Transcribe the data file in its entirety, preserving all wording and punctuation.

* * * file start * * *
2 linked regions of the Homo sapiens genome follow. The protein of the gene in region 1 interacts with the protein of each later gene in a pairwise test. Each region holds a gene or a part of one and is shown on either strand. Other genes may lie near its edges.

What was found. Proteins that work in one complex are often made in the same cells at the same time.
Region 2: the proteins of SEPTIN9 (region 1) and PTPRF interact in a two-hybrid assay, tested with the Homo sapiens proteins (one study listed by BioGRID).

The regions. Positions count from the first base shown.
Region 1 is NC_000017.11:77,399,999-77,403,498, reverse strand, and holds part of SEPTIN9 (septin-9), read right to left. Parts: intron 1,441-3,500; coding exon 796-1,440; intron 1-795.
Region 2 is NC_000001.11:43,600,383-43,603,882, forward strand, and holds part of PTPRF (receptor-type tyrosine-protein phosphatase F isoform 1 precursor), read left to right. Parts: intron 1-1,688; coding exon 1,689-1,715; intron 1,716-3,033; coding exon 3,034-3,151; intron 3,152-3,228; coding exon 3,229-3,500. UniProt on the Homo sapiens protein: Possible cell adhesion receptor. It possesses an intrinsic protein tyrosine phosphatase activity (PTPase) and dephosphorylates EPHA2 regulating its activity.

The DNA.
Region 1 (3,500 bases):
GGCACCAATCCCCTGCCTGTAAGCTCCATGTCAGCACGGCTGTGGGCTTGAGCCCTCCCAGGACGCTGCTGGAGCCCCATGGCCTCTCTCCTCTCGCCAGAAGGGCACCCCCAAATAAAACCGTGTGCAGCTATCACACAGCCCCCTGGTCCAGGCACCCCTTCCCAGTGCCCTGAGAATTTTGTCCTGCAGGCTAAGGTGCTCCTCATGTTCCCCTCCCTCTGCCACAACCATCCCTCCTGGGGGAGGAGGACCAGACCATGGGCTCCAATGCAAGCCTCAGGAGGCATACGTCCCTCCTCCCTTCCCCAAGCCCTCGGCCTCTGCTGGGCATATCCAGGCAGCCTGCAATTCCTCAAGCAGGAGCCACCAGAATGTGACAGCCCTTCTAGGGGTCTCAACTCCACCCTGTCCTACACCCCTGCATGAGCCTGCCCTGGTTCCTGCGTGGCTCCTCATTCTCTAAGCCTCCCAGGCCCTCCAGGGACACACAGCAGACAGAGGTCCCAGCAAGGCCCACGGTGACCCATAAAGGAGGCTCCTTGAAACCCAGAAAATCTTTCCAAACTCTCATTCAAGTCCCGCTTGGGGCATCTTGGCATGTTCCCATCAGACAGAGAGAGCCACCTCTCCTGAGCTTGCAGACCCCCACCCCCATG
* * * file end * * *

2 linked regions of the Homo sapiens genome follow. The protein of the gene in region 1 interacts with the protein of each later gene in a pairwise test. Each region holds a gene or a part of one and is shown on either strand. Other genes may lie near its edges.

What was found. Proteins that work in one complex are often made in the same cells at the same time.
Region 2: the proteins of SEPTIN9 (region 1) and PTPRF interact in a two-hybrid assay, tested with the Homo sapiens proteins (one study listed by BioGRID).

The regions. Positions count from the first base shown.
Region 1 is NC_000017.11:77,399,999-77,403,498, reverse strand, and holds part of SEPTIN9 (septin-9), read right to left. Parts: intron 1,441-3,500; coding exon 796-1,440; intron 1-795.
Region 2 is NC_000001.11:43,600,383-43,603,882, forward strand, and holds part of PTPRF (receptor-type tyrosine-protein phosphatase F isoform 1 precursor), read left to right. Parts: intron 1-1,688; coding exon 1,689-1,715; intron 1,716-3,033; coding exon 3,034-3,151; intron 3,152-3,228; coding exon 3,229-3,500. UniProt on the Homo sapiens protein: Possible cell adhesion receptor. It possesses an intrinsic protein tyrosine phosphatase activity (PTPase) and dephosphorylates EPHA2 regulating its activity.

The DNA.
Region 1 (3,500 bases):
GGCACCAATCCCCTGCCTGTAAGCTCCATGTCAGCACGGCTGTGGGCTTGAGCCCTCCCAGGACGCTGCTGGAGCCCCATGGCCTCTCTCCTCTCGCCAGAAGGGCACCCCCAAATAAAACCGTGTGCAGCTATCACACAGCCCCCTGGTCCAGGCACCCCTTCCCAGTGCCCTGAGAATTTTGTCCTGCAGGCTAAGGTGCTCCTCATGTTCCCCTCCCTCTGCCACAACCATCCCTCCTGGGGGAGGAGGACCAGACCATGGGCTCCAATGCAAGCCTCAGGAGGCATACGTCCCTCCTCCCTTCCCCAAGCCCTCGGCCTCTGCTGGGCATATCCAGGCAGCCTGCAATTCCTCAAGCAGGAGCCACCAGAATGTGACAGCCCTTCTAGGGGTCTCAACTCCACCCTGTCCTACACCCCTGCATGAGCCTGCCCTGGTTCCTGCGTGGCTCCTCATTCTCTAAGCCTCCCAGGCCCTCCAGGGACACACAGCAGACAGAGGTCCCAGCAAGGCCCACGGTGACCCATAAAGGAGGCTCCTTGAAACCCAGAAAATCTTTCCAAACTCTCATTCAAGTCCCGCTTGGGGCATCTTGGCATGTTCCCATCAGACAGAGAGAGCCACCTCTCCTGAGCTTGCAGACCCCCACCCCCATG